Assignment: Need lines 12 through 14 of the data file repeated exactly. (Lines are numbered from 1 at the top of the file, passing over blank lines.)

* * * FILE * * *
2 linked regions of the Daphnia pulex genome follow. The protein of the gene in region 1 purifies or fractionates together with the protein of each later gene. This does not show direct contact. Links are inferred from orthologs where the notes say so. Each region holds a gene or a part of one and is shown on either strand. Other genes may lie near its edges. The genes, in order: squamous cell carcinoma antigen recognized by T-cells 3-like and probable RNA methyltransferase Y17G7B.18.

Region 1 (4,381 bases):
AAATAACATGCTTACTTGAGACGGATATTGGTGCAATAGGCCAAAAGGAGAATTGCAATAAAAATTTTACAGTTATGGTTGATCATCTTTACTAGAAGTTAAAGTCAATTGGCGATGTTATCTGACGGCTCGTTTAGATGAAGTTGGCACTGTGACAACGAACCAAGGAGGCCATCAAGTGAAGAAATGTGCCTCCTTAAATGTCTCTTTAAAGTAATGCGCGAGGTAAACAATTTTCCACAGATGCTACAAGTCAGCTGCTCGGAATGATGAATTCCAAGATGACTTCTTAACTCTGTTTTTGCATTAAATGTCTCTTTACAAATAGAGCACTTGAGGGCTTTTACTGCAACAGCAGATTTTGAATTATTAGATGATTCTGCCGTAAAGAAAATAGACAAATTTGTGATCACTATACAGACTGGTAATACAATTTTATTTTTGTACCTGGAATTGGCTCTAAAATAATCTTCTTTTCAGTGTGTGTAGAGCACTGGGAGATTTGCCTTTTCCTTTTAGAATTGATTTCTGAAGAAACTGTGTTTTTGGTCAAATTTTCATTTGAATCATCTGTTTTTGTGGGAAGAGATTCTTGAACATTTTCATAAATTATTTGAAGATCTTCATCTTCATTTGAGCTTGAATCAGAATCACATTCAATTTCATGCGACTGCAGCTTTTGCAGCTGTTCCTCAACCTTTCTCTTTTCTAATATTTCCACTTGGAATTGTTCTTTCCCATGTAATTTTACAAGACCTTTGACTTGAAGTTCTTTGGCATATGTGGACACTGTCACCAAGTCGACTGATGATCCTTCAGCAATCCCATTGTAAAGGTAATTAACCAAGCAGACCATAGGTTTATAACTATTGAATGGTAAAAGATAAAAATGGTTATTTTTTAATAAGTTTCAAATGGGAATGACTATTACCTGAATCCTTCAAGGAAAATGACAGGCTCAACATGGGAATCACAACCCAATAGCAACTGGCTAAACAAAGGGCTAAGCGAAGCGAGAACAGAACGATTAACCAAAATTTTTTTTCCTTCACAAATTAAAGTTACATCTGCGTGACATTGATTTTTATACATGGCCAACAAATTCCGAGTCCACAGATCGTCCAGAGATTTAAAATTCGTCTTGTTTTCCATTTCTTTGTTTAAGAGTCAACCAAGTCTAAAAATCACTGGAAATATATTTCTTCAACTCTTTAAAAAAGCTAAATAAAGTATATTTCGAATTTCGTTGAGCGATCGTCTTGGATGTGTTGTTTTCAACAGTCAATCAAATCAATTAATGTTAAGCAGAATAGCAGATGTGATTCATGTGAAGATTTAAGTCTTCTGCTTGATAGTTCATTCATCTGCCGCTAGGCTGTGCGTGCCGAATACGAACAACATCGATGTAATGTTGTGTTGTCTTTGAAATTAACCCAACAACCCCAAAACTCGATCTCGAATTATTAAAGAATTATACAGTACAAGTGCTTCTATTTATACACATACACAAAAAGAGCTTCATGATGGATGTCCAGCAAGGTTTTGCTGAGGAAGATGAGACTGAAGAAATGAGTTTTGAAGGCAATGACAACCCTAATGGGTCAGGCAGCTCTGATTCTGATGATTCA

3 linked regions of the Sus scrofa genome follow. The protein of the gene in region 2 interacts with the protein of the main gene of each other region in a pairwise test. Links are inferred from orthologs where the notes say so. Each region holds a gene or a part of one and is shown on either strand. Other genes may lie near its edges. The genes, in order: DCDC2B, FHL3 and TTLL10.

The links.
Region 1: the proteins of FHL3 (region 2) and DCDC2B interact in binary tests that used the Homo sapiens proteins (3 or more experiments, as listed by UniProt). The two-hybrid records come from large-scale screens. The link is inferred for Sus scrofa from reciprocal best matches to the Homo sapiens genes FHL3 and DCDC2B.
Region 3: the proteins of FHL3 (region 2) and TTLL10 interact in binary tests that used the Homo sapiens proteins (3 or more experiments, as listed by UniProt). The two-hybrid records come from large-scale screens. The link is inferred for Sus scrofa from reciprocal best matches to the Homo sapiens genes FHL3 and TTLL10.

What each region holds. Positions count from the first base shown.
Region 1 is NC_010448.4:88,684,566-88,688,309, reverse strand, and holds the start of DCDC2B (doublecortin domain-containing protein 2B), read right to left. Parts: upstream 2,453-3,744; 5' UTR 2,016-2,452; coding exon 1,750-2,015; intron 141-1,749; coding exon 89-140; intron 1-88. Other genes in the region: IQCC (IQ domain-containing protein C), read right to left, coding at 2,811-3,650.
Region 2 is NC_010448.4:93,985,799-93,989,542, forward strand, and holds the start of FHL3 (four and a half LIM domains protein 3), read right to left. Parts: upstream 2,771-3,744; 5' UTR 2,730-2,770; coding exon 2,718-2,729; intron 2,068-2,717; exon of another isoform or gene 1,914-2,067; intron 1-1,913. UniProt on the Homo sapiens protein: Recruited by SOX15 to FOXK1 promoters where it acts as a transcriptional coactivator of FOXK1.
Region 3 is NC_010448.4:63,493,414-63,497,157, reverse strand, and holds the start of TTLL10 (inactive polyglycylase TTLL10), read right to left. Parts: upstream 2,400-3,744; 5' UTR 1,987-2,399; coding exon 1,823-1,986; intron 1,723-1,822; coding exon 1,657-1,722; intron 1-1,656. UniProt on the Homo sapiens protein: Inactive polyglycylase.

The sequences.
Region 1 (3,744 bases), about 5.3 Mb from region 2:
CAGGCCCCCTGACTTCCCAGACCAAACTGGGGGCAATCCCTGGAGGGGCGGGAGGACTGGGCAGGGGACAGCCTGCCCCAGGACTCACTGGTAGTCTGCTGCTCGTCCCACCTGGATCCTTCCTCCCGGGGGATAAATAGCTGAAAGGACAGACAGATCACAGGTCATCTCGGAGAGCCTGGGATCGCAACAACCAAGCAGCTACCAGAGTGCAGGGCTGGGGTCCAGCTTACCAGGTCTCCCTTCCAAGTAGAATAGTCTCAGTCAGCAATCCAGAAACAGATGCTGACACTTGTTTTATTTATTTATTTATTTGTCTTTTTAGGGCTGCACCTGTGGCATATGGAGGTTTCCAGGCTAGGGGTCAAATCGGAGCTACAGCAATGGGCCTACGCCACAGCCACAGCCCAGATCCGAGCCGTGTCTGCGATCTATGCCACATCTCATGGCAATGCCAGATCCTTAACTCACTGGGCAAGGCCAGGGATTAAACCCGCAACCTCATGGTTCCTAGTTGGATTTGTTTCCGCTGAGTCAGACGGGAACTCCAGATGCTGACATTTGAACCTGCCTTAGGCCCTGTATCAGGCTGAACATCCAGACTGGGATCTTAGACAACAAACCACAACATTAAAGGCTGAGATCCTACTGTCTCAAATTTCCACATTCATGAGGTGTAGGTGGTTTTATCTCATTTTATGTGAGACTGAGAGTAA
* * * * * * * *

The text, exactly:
The sequences.
Region 1 (3,744 bases), about 5.3 Mb from region 2:
CAGGCCCCCTGACTTCCCAGACCAAACTGGGGGCAATCCCTGGAGGGGCGGGAGGACTGGGCAGGGGACAGCCTGCCCCAGGACTCACTGGTAGTCTGCTGCTCGTCCCACCTGGATCCTTCCTCCCGGGGGATAAATAGCTGAAAGGACAGACAGATCACAGGTCATCTCGGAGAGCCTGGGATCGCAACAACCAAGCAGCTACCAGAGTGCAGGGCTGGGGTCCAGCTTACCAGGTCTCCCTTCCAAGTAGAATAGTCTCAGTCAGCAATCCAGAAACAGATGCTGACACTTGTTTTATTTATTTATTTATTTGTCTTTTTAGGGCTGCACCTGTGGCATATGGAGGTTTCCAGGCTAGGGGTCAAATCGGAGCTACAGCAATGGGCCTACGCCACAGCCACAGCCCAGATCCGAGCCGTGTCTGCGATCTATGCCACATCTCATGGCAATGCCAGATCCTTAACTCACTGGGCAAGGCCAGGGATTAAACCCGCAACCTCATGGTTCCTAGTTGGATTTGTTTCCGCTGAGTCAGACGGGAACTCCAGATGCTGACATTTGAACCTGCCTTAGGCCCTGTATCAGGCTGAACATCCAGACTGGGATCTTAGACAACAAACCACAACATTAAAGGCTGAGATCCTACTGTCTCAAATTTCCACATTCATGAGGTGTAGGTGGTTTTATCTCATTTTATGTGAGACTGAGAGTAA